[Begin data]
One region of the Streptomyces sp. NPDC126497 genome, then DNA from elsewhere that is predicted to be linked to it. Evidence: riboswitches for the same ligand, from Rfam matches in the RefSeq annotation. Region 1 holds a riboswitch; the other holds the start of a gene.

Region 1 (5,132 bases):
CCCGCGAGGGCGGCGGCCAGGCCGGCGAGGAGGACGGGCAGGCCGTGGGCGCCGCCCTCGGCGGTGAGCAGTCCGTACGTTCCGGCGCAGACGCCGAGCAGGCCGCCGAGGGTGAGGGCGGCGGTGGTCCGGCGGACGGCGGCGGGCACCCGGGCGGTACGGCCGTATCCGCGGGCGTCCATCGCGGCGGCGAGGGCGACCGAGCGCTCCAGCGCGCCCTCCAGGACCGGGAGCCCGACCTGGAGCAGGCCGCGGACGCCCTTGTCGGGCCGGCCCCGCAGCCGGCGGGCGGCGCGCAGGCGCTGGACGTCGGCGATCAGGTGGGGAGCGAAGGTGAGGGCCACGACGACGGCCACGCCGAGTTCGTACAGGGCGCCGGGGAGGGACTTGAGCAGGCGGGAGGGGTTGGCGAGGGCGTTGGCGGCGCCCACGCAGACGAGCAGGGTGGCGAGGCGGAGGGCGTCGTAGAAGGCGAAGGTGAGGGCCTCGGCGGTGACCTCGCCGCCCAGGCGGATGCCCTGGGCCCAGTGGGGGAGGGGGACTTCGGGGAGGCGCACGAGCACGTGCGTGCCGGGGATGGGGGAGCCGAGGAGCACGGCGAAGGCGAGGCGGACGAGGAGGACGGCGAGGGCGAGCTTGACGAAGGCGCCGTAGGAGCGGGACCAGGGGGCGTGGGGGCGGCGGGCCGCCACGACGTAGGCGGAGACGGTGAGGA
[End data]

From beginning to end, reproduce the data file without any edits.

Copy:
One region of the Streptomyces sp. NPDC126497 genome, then DNA from elsewhere that is predicted to be linked to it. Evidence: riboswitches for the same ligand, from Rfam matches in the RefSeq annotation. Region 1 holds a riboswitch; the other holds the start of a gene.

Region 1 (5,132 bases):
CCCGCGAGGGCGGCGGCCAGGCCGGCGAGGAGGACGGGCAGGCCGTGGGCGCCGCCCTCGGCGGTGAGCAGTCCGTACGTTCCGGCGCAGACGCCGAGCAGGCCGCCGAGGGTGAGGGCGGCGGTGGTCCGGCGGACGGCGGCGGGCACCCGGGCGGTACGGCCGTATCCGCGGGCGTCCATCGCGGCGGCGAGGGCGACCGAGCGCTCCAGCGCGCCCTCCAGGACCGGGAGCCCGACCTGGAGCAGGCCGCGGACGCCCTTGTCGGGCCGGCCCCGCAGCCGGCGGGCGGCGCGCAGGCGCTGGACGTCGGCGATCAGGTGGGGAGCGAAGGTGAGGGCCACGACGACGGCCACGCCGAGTTCGTACAGGGCGCCGGGGAGGGACTTGAGCAGGCGGGAGGGGTTGGCGAGGGCGTTGGCGGCGCCCACGCAGACGAGCAGGGTGGCGAGGCGGAGGGCGTCGTAGAAGGCGAAGGTGAGGGCCTCGGCGGTGACCTCGCCGCCCAGGCGGATGCCCTGGGCCCAGTGGGGGAGGGGGACTTCGGGGAGGCGCACGAGCACGTGCGTGCCGGGGATGGGGGAGCCGAGGAGCACGGCGAAGGCGAGGCGGACGAGGAGGACGGCGAGGGCGAGCTTGACGAAGGCGCCGTAGGAGCGGGACCAGGGGGCGTGGGGGCGGCGGGCCGCCACGACGTAGGCGGAGACGGTGAGGA